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By: Harald van Breederode

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How often should I commit?

Posted by Harald van Breederode on April 28, 2009

A recurring question during courses I teach is “How often should I commit?”, and the answer is really simple: At most once per transaction! This is generally not what people expect because I almost always respond to questions with: "It depends".

The underlying question is probably “How big should I make my transaction?”. The answer to that is also quite easy. A transaction should be a logical unit of work that should succeed or fail completely but never something in between. A transaction should move the database from one consistent state into another consistent state. A logical unit of work should generally follow what the business dictates as a logical amount of work. For example, the creation of a new customer in an order entry system or the deletion of a cancelled order. Usually a transaction manipulates a relevant small amount of data but it can become quite big, especially in a data warehouse environment. But even then, I strongly belief that if you have to manipulate millions of rows you should still do it in just one transaction.

Quite often the reaction to the above is that their DBA (this question is mostly asked by developers) told them to COMMIT more frequently because huge transactions cause problems in the UNDO tablespace. Again, I strongly believe one should not compromise the concept of a transaction and it is the responsibility of the DBA to make it possible that the database can handle the transaction size the business needs.

The only exception that I am willing to accept under very strict conditions is when there is a clear defined method on how to revert the database back to a consistent state after an unforeseen failure. For example, when you have to UPDATE 42 million rows and you decided to COMMIT every one million rows, and after processing 21.5 million rows a power failure occurs, you have to be able to either ‘rollback’ the 21 million updated (and committed) rows or finish the remaining 21 million rows yourself. However keep in mind that while all the above takes place other sessions will see inconsistent data! This should be avoided at all times and therefore an incrementally committing ‘solution’ is only acceptable if you are the only user accessing the data involved. The only real solution is to configure the database so it can handle transactions of the size dictated by the business.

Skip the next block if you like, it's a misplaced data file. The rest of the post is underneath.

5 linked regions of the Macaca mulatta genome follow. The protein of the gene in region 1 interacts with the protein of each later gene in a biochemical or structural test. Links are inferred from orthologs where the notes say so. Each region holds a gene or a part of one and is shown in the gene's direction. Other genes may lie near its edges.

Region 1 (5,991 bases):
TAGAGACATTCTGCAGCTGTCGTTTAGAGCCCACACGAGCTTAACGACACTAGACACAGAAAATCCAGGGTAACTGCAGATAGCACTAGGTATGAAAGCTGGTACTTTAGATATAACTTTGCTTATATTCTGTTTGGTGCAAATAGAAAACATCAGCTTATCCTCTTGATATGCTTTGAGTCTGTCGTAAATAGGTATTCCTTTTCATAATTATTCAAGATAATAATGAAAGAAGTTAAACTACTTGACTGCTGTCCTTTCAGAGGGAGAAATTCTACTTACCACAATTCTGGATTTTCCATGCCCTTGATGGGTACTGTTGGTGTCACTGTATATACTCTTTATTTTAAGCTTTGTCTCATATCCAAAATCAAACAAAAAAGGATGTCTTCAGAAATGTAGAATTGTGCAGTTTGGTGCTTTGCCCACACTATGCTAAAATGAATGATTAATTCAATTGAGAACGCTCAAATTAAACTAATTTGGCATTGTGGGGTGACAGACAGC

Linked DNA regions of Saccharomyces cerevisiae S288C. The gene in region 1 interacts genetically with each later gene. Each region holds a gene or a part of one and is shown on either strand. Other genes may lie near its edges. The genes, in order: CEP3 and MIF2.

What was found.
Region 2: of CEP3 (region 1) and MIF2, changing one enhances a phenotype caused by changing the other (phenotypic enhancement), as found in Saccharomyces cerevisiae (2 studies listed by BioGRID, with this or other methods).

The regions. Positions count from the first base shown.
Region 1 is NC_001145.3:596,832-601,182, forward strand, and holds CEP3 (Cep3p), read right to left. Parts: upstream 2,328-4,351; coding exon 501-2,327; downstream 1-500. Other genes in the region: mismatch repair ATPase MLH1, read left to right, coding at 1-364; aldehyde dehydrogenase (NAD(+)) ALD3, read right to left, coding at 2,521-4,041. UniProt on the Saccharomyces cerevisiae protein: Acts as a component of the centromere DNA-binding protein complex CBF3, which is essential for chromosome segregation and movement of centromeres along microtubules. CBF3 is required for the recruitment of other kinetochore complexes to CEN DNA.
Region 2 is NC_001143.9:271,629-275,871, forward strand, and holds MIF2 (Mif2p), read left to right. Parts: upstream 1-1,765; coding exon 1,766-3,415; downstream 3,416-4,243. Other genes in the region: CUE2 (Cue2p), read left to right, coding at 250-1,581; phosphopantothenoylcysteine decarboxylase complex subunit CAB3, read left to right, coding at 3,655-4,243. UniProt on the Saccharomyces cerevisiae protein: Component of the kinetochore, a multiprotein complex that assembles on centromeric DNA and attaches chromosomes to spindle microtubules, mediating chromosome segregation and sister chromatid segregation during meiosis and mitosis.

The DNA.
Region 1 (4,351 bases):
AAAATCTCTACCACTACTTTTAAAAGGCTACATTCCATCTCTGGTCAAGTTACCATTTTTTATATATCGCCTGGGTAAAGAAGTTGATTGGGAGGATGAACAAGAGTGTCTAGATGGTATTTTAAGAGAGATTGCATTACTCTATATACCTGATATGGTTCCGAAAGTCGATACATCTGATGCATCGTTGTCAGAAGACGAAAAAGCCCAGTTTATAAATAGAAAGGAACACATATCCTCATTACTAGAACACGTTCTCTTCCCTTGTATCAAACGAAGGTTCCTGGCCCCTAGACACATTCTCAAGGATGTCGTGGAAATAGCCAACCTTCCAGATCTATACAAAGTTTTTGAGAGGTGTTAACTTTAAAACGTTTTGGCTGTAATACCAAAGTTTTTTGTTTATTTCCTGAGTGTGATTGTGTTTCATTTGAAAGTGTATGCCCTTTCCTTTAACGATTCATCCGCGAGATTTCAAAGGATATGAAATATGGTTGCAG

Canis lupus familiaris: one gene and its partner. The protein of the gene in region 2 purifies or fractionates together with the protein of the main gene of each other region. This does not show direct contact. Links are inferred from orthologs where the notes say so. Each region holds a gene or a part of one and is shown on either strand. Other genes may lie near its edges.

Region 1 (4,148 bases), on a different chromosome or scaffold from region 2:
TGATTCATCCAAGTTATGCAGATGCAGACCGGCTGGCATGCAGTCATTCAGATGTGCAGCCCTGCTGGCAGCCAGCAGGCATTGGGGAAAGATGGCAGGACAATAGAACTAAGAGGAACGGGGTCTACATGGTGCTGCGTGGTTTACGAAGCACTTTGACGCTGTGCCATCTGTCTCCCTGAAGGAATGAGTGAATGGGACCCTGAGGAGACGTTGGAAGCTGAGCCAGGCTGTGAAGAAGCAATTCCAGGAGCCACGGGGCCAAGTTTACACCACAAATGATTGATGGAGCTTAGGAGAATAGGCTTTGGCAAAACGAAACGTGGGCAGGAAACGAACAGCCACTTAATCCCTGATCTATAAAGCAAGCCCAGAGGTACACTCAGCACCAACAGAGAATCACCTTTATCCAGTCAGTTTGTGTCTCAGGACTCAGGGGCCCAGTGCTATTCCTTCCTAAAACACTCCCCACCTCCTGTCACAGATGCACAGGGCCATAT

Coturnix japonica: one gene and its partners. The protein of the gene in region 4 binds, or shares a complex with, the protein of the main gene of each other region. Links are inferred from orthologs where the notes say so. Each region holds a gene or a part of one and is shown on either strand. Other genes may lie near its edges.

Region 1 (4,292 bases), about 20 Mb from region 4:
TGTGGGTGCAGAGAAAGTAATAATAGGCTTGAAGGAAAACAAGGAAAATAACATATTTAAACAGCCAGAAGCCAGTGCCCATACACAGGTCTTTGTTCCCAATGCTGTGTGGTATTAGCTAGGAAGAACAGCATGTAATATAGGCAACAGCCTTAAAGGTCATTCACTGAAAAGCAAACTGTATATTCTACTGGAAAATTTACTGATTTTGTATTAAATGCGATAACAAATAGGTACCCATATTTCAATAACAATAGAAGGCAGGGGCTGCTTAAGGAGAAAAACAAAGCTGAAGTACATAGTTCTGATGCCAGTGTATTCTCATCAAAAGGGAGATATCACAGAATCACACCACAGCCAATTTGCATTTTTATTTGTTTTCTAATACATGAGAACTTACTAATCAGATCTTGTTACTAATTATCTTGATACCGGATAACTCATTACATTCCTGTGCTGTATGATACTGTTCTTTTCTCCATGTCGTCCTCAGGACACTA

3 Responses to “How often should I commit?”

  1. Gary said

    Some variations on this, especially in the old fahioned batch world.
    You may have a file with hundreds or thousands of business transactions. You don’t necessarily need to commit each one individually. In the ‘old’ days, you might batch them up and commit them every few hundred to speed up processing (ie reduce waits on the log writer). In newer versions, you can use COMMIT WRITE BATCH or COMMIT WRITE NOWAIT to have the same effect.

  2. Jaap van Lelieveld said

    I generally agree on your arguments. There is one thing I’d like to add though. Check if the business is aware of what they are asking for. This might help you to find the easiest and cheepest route to a solution. My statement is: a business riquirement should never be translated to a DB “statement” on a 1:1 bases. It is my experience the business is not aware of what they are asking for in terms of DB consequences and performance.

  3. Smurf said

    Hi Harald,

    Are you going to write about MySQL too, now Oracle is also owner of that wonderful database?


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